Lipid accumulation in non-adipose tissues is strongly associated with the metabolic syndrome, possibly due to aberrant partitioning of intracellular fatty acids between storage and oxidation. In the present study, we administered the non-metabolizable fatty acid analog [9,10-3H]-(R)-2-bromopalmitate, and authentic 14C-palmitate to conscious rats, in order to directly examine the initial intracellular fate of fatty acids in a range of insulin-sensitive tissues, including white and red muscles, liver, white adipose tissue, and heart. Rats were studied after administration of an oral glucose load to examine the effect of physiological elevation of glucose and insulin. The tracer results showed that glucose administration partitioned fatty acid toward storage in white muscle (storage:uptake ratios, vehicle vs glucose; 0.64 ± 0.02 vs 0.92 ± 0.09, P < 0.05), and in liver (0.66 ± 0.07 vs 0.98 ± 0.04, P < 0.05), but not in red muscle (1.18 ± 0.07 vs 1.36 ± 0.11, P = not significant). These results demonstrate the physiological relevance of the so-called ‘reverse’ Randle cycle, but surprisingly show that it may be more important in white rather than oxidative red muscle.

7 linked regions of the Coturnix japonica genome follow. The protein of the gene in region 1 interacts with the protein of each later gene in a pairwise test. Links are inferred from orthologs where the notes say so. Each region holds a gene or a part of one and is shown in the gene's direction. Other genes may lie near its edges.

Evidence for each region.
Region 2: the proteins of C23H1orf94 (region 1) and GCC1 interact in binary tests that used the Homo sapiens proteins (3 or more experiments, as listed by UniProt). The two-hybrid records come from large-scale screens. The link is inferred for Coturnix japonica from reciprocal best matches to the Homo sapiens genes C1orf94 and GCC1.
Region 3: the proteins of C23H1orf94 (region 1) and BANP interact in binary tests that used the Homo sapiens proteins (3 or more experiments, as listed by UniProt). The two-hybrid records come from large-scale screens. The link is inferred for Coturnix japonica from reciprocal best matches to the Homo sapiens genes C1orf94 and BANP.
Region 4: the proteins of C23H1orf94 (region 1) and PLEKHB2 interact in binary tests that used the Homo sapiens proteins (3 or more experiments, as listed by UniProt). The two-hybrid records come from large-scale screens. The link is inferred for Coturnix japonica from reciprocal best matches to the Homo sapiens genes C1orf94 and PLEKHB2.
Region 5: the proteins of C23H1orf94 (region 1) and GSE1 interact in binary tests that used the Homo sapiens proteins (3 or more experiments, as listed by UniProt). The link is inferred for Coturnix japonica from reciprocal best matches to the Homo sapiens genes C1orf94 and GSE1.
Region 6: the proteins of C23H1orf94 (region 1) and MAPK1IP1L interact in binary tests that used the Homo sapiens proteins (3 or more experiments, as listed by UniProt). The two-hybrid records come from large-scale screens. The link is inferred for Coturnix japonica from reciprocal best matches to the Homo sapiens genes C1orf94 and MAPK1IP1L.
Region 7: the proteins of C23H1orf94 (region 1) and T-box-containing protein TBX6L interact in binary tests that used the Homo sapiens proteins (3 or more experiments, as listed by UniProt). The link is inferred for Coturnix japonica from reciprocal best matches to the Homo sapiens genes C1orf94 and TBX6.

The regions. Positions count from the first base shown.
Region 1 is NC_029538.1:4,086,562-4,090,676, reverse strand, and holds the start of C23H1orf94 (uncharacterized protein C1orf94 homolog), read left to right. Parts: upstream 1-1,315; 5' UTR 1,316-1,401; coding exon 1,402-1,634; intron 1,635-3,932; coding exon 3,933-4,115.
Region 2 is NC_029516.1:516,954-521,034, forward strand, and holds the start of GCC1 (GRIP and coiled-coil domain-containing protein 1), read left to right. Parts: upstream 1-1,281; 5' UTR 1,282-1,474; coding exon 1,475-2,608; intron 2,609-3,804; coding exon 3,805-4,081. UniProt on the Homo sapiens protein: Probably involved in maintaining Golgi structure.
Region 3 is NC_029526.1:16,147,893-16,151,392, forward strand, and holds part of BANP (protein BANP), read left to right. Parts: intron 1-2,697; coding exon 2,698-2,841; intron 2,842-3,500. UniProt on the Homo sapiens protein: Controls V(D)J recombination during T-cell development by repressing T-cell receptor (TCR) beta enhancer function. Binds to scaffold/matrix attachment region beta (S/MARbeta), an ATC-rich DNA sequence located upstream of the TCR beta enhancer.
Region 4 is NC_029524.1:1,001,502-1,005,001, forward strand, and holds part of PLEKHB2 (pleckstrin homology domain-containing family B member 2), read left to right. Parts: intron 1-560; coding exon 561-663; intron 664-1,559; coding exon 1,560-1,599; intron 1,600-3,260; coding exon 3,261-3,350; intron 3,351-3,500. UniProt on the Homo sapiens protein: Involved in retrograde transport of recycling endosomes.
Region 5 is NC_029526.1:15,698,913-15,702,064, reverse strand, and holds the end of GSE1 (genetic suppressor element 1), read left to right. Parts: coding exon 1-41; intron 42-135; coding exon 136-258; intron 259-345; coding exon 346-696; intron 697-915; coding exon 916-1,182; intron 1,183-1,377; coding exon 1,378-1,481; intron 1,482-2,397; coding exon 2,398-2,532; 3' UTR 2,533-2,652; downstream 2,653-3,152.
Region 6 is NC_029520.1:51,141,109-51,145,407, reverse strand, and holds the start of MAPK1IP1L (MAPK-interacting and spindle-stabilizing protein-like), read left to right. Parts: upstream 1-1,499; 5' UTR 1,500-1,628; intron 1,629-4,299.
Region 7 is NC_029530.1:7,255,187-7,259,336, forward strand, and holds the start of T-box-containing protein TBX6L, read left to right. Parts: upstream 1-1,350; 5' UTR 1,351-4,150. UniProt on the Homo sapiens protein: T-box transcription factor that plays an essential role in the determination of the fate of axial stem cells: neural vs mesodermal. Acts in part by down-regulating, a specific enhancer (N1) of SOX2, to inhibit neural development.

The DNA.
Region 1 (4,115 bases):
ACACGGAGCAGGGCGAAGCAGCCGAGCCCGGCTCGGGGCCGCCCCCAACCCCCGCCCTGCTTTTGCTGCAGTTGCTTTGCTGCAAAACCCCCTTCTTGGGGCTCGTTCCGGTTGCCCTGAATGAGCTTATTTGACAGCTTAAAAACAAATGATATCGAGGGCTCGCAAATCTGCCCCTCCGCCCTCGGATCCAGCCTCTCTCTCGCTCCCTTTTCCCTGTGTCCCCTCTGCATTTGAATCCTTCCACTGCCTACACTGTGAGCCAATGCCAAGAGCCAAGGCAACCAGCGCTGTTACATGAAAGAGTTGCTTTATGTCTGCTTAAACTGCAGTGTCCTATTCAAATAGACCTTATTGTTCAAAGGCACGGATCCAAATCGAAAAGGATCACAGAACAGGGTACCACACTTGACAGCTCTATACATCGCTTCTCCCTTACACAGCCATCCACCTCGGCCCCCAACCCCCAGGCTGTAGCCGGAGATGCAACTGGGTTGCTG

Free access

Andreas Nygaard Madsen, Gitte Hansen, Sarah Juel Paulsen, Kirsten Lykkegaard, Mads Tang-Christensen, Harald S Hansen, Barry E Levin, Philip Just Larsen, Lotte Bjerre Knudsen, Keld Fosgerau and Niels Vrang

The availability of useful animal models reflecting the human obesity syndrome is crucial in the search for novel compounds for the pharmacological treatment of obesity. In the current study, we have performed an extensive characterization of the obesity syndrome in a polygenetic animal model, namely the selectively bred diet-induced obese (DIO) and diet-resistant (DR) rat strains. We show that they constitute useful models of the human obesity syndrome. DIO and DR rats were fed either a high-energy (HE) or a standard chow (Chow) diet from weaning to 9 months of age. Metabolic characterization including blood biochemistry and glucose homeostasis was examined at 2, 3, 6, and 9 months of age. Furthermore, in 6-month-old HE-fed DIO rats, the anti-obesity effects of liraglutide and sibutramine were examined in a 28-day study. Only HE-fed DIO rats developed visceral obesity, hyperleptinemia, hyperinsulinemia, and dyslipidemia, and showed a worsening of glucose tolerance over time. In line with the hyperlipidemic profile, a severe hepatic fat infiltration was observed in DIO rats at 6 months of age. The effects of liraglutide and sibutramine were tested in 6-month-old DIO rats. Both compounds effectively reduced food intake and body weight in DIO rats. Liraglutide furthermore improved glucose tolerance when compared with sibutramine. Our data highlights the usefulness of a polygenetic animal model for screening of compounds affecting food intake, body weight, and glucose homeostasis. Furthermore, the results underscore the effectiveness of GLP-1 mimetics both as anti-diabetes and anti-obesity agents.